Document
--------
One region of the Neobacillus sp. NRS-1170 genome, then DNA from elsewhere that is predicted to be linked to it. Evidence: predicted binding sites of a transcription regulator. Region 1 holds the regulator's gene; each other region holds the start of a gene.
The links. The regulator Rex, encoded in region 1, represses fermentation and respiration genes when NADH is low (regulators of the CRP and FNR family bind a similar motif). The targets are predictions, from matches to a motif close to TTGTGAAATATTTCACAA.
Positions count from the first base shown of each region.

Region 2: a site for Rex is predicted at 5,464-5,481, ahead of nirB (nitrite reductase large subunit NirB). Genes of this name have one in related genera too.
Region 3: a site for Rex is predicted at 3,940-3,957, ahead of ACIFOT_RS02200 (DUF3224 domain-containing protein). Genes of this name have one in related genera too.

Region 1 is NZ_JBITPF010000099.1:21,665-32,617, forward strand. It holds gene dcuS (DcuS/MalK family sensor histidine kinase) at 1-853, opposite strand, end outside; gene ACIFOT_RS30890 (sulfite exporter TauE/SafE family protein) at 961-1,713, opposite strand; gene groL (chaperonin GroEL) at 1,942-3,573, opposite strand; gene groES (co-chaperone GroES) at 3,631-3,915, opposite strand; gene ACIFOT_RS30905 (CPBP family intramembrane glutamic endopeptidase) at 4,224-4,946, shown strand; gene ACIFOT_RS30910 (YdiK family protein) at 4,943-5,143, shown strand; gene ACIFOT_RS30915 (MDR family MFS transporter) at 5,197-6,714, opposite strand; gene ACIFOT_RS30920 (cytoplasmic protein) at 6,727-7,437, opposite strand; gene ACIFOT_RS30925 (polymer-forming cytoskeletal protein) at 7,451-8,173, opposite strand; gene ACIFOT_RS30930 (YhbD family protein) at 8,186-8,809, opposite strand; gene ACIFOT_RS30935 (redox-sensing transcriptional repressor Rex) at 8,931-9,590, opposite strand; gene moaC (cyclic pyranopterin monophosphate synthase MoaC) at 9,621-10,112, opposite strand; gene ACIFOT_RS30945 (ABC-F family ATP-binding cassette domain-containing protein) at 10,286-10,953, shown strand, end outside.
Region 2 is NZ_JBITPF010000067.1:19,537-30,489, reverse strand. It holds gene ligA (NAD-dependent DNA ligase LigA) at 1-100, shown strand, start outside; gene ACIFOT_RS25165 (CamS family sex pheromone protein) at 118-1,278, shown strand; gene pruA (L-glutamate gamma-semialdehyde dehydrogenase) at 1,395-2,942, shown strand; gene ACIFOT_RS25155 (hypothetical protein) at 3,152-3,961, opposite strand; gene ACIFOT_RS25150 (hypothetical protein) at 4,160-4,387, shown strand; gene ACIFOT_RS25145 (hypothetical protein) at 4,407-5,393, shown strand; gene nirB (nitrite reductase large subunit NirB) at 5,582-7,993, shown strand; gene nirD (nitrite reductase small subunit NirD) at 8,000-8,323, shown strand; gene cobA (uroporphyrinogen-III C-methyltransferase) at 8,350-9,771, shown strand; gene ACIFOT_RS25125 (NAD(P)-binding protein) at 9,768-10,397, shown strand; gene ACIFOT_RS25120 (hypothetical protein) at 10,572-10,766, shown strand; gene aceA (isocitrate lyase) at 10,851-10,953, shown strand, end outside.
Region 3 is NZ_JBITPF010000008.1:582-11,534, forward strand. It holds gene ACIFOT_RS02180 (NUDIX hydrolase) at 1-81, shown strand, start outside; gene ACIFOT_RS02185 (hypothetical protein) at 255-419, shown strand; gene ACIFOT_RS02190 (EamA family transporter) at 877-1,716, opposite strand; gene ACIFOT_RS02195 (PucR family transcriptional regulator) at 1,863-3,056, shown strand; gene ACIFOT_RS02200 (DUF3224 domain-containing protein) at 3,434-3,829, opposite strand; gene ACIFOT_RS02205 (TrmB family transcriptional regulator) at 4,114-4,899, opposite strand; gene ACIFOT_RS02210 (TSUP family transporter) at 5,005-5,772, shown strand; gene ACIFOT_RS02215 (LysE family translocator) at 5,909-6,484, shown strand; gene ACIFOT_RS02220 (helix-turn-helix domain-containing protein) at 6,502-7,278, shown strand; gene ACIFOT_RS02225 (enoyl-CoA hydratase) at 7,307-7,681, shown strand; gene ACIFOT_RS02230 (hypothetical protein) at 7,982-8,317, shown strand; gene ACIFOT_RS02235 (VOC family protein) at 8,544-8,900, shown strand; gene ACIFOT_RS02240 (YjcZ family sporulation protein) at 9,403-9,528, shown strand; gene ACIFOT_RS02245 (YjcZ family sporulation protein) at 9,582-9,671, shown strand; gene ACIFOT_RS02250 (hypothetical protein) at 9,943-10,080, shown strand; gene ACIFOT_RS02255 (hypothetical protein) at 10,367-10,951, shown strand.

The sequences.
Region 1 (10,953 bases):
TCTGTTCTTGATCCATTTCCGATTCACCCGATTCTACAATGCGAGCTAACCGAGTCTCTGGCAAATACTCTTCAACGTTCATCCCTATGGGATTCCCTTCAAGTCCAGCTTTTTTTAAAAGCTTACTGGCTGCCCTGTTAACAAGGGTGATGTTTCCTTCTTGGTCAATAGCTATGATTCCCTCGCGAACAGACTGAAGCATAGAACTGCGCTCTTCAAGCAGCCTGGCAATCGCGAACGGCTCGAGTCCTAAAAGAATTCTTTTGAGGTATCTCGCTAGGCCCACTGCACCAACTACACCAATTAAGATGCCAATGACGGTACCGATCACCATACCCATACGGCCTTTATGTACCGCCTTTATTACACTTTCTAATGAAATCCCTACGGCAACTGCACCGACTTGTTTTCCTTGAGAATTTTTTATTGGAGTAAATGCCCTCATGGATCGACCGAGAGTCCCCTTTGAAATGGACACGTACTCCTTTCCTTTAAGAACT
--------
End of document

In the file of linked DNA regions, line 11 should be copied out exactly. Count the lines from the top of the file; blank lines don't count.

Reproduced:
TCTGTTCTTGATCCATTTCCGATTCACCCGATTCTACAATGCGAGCTAACCGAGTCTCTGGCAAATACTCTTCAACGTTCATCCCTATGGGATTCCCTTCAAGTCCAGCTTTTTTTAAAAGCTTACTGGCTGCCCTGTTAACAAGGGTGATGTTTCCTTCTTGGTCAATAGCTATGATTCCCTCGCGAACAGACTGAAGCATAGAACTGCGCTCTTCAAGCAGCCTGGCAATCGCGAACGGCTCGAGTCCTAAAAGAATTCTTTTGAGGTATCTCGCTAGGCCCACTGCACCAACTACACCAATTAAGATGCCAATGACGGTACCGATCACCATACCCATACGGCCTTTATGTACCGCCTTTATTACACTTTCTAATGAAATCCCTACGGCAACTGCACCGACTTGTTTTCCTTGAGAATTTTTTATTGGAGTAAATGCCCTCATGGATCGACCGAGAGTCCCCTTTGAAATGGACACGTACTCCTTTCCTTTAAGAACT